Tuesday, January 8, 2013

Gasoline prices forecast winter 2013

Gasoline prices forecast winter 2013, gas price estimates summer 2013, average gas prices 2013, expects gas prices 2013,  injections in 2013 : investment bank Goldman Sachs on Monday cut its 2013 US natural gas price forecast to $3.75/MMBtu form $4.25/MMBtu, saying mild winter weather across the US has failed to put a serious dent in storage levels.

The bank said higher levels of coal-to-gas switching in the power sector would be needed to avoid approaching storage capacity by the end of the 2013 injection season, meaning that "natural gas will need to price lower."

"We now expect 2.4 Bcf/d of coal-to-gas switching will be needed on average in 2013 to reach comfortable inventory levels of 3.85 Tcf by the end of the summer, up from 2.1 Bcf/d previously," Goldman said.

Goldman said it expects gas prices to average $3.25/MMBtu in the first quarter, $3.75/MMBtu in the second quarter, $3.75/MMBtu in the third and $4.25/MMBtu in the fourth. It predicted the average price in 2014 will be $4.25/MMBtu.

The bank said its current 2013 price outlook is "bullish" relative to the average forward curve price of $3.50/MMBtu.

Also on Monday, Raymond James and Jefferies & Co. cut their gas price estimates, citing mild December temperatures and forecasts calling for normal to above-normal temperatures across key eastern US market areas.

Raymond James said that while gas prices could still rally on a January-February cold snap, it is cutting its first and second quarter 2013 estimates by 75 cents to $3.50/Mcf and $3/Mcf respectively.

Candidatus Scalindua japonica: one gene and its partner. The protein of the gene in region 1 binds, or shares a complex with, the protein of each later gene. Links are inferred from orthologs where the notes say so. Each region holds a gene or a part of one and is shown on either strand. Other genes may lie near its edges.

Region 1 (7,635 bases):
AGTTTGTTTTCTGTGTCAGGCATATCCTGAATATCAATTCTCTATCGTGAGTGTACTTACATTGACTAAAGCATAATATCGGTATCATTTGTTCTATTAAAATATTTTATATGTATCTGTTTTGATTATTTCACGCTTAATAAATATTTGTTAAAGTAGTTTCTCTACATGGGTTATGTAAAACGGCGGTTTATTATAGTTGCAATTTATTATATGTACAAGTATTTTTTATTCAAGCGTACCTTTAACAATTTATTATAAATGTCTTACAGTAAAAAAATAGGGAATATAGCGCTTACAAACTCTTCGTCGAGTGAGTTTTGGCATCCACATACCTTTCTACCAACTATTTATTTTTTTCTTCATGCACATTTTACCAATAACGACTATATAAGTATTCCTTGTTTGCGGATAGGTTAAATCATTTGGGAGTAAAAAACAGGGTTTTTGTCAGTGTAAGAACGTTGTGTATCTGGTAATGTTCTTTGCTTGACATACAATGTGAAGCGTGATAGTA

Jefferies raised its winter exit inventory estimate by 265 Bcf to 2.1 Tcf and cut its first-quarter price forecast to $3.60/Mcf from $3.75.

Both Raymond James and Jefferies cut their 2013 price forecasts by 50 cents to $3.25/Mcf and 4 cents to $3.40/Mcf, respectively.

Raymond James also released its initial 2014 gas price forecast of $3.75/Mcf and maintained its long-term gas price forecast of $4.25/Mcf.

Both analysts also released preliminary estimates for storage at the end of the injection season, which traditionally ends November 1, with estimates of 3.665 Tcf at Jefferies and 4 Tcf from Raymond James.

Jefferies estimated that the pace of injections in 2013 will be 24% above last year, assuming normal summer temperatures. That assumption, however, may miss the mark given that that past three summers wee at least 20% warmer than normal, Jefferies said.

The companies also cited continued growth in gas production because of associated gas output from oil wells, a reversal of price-related shut-ins of early last year and the expectation of additional pipeline capacity in the Marcellus Shale.

Jefferies focused on the improving hydro/nuclear output, while also mentioning that coal will keep any gas rallies in check.

"Gas has sustained a 20%+ market share in generation of power, which is similar to last year but above the mid-teens average of the last decade," Jefferies said. "Low hydro and nuclear output have boosted gas demand. However, precipitation and snowpack levels in the Rockies are rapidly improving as is nuclear operating rates."
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